Like I said before, we as American model builders are spoiled with almost every kit having an engine, even if it is a lump of an engine. But like I also said, I would happily buy a well detailed and proportioned kit if it meant no engine. Current tooled kits have been hit and miss by U.S. kit makers, but Tamiya has been pretty consistent in quality and fidelity. And most of their kits do not have engines. 

Don't believe me, then go build a Tamiya kit and then decide. 

EXACTLY!!! You hit the nail on the head and drove it in all in shot Jesse! 

My only question is how many that complain about Tamiya making this a curbside kit or any other curbsides for that matter and also complain about import kit prices would trip over a Tamiya kit running for the chance to spend twice to three times the cost of an import kit for an old screwbottom kit or promo that is gasp....A CURBSIDE!!! 

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All I can say is, this looks waaaayyy better than Tamiya's LAST attempt at a Mustang.  Yup, said it: Tamiya is a manufacturer that at least occasionally does wrong.  And even that horrid SN95 was retooled into a Cobra R with a mashed greenhouse and a rudimentary engine, so who knows?

On the other hand, Tamiya kits have NEVER failed me on deadlines. There are just no excuses in the last 10 or so I've built; stuff fits as its supposed to fit, so yeah, I'm going to rate a 135-piece Tamiya rally car that both spends its parts count on a detailed interior and practically sucks itself together over a 92-piece domestic that can't get its hood around an optional blower.  I've said it before and I'll say it again: there is no objective basis for panning a kit simply for omitting an engine; the more credible opinions on these matters are formed on a kit by kit basis.

That said, is there a SUBJECTIVE basis for complaint? Particularly in light of what US domestic manufacturers - who were there first - have conditioned us to expect? Sure!  That's why even though I part ways with Tim on his ultimate conclusion, I share nearly all of his disappointment.  Comes to it, I'd really rather have a full engine too.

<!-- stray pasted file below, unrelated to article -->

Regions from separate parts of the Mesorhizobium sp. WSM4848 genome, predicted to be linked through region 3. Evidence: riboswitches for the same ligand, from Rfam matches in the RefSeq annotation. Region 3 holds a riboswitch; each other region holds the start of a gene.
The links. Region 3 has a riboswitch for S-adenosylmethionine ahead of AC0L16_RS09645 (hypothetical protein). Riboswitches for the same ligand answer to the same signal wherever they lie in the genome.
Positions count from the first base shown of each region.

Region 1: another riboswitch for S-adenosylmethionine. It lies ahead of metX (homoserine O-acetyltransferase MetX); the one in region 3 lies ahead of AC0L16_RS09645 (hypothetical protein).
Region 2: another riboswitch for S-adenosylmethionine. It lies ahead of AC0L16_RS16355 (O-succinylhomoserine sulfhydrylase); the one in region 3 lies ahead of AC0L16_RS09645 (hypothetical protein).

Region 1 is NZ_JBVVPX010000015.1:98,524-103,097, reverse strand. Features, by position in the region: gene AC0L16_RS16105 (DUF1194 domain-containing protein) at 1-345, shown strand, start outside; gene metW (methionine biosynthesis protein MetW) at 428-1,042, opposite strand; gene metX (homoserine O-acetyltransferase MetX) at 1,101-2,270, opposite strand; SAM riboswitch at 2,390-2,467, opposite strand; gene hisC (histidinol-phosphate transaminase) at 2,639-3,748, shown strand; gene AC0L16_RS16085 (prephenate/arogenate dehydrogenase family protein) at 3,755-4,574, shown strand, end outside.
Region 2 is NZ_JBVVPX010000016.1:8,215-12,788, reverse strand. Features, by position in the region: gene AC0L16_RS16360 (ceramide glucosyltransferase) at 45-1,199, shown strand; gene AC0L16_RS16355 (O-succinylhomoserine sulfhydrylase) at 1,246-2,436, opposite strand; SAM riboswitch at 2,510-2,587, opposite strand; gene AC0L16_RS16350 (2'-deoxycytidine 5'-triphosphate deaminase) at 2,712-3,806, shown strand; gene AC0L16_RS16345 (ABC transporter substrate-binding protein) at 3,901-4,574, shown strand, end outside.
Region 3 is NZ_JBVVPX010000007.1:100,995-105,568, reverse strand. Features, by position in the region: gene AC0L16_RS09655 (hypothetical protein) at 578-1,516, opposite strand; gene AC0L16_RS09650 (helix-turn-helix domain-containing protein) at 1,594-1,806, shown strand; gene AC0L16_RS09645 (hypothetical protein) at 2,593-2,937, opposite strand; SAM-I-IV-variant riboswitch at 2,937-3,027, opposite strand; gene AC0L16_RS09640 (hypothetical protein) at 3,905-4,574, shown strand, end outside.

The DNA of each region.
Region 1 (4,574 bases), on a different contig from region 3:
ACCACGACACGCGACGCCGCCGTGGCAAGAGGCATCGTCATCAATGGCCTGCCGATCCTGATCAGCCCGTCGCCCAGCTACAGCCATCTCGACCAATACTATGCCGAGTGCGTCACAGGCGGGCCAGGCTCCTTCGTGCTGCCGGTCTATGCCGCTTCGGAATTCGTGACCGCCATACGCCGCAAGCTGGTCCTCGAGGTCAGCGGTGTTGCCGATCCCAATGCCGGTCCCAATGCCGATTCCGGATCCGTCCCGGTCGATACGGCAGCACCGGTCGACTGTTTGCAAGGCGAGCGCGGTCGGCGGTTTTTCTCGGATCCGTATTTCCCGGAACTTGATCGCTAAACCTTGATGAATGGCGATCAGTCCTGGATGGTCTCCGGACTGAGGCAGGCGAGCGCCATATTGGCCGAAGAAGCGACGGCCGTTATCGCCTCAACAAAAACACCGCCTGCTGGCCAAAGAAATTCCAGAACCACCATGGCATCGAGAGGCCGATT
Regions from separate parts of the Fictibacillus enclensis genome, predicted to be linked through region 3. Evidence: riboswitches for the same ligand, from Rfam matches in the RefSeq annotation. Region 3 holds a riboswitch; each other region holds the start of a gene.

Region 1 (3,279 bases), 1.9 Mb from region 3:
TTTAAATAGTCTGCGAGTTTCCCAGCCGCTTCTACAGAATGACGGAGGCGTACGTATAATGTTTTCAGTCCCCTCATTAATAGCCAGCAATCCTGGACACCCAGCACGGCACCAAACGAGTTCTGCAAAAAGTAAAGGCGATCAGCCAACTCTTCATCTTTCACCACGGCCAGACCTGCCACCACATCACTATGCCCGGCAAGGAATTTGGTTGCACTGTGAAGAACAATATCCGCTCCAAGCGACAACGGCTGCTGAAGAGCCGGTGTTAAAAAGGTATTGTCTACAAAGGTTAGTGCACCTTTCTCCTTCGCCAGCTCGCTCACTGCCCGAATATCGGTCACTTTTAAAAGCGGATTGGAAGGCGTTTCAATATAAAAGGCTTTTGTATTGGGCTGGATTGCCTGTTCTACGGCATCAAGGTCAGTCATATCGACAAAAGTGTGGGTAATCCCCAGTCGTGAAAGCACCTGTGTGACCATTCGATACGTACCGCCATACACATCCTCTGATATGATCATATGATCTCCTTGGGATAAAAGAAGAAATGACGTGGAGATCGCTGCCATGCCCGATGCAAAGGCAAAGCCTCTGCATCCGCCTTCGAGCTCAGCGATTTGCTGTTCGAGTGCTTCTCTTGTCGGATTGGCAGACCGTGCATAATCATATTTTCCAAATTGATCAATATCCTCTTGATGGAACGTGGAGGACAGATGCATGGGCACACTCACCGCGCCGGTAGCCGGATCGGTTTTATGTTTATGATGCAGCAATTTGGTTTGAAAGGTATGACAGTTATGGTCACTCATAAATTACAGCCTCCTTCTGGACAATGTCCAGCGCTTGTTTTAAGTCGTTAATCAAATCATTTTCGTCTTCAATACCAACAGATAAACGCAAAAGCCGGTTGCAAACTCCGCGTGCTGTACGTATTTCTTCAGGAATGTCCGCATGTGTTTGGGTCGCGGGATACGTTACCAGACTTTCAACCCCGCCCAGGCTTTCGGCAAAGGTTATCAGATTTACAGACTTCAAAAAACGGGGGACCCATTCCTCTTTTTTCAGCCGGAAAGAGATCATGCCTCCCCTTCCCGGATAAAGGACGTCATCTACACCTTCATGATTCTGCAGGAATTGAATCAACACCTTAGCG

And while the hypocrisy described in this thread is a real thing, I personally have yet to see where Tim is guilty of it.

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48 minutes ago, Chuck Kourouklis said:

All I can say is, this looks waaaayyy better than Tamiya's LAST attempt at a Mustang.  Yup, said it: Tamiya is a manufacturer that at least occasionally does wrong.  And even that horrid SN95 was retooled into a Cobra R with a mashed greenhouse and a rudimentary engine, so who knows?

 

Not defending the last Mustang R from Tamiya but keep in mind, that kit was done what almost 25yrs ago now? There was no 3D scanning like we have now. The new GT4 Mustang should be 100% spot on, why? Cause Tamiya came to Canada to Multimatic's shop with their 3D scanning equipment and scanned that car, as well as the Ford GT. Eventhough the GT doesn't have a full engine either, I dont really think anyone can find many other faults with the detail and accuracy of the kit other than the tires...which no one seems to get right nowadays outside of actual race tires, 3D scanning takes out the guess work on proportions. 

Now I've not had one in my hands yet, not for lack of trying to get an early copy, but from the pics/videos and instructions I'd say they got it right....minus the full engine. And without anyone being able to get someone from Tamiya to "on the record" state why they skipped the full detailed motor, its all speculation on all our parts.

I'm excited for this kit, why, cause its not a reissue of a 40yr old tooled kit that I have 15 of in my stash already with new box art, Coke decals and a higher price tag. I'll happily pay $60 a piece for each of these kits (cause that's what a good price in Canadian will be) cause Tamiya kits are just plain worth it.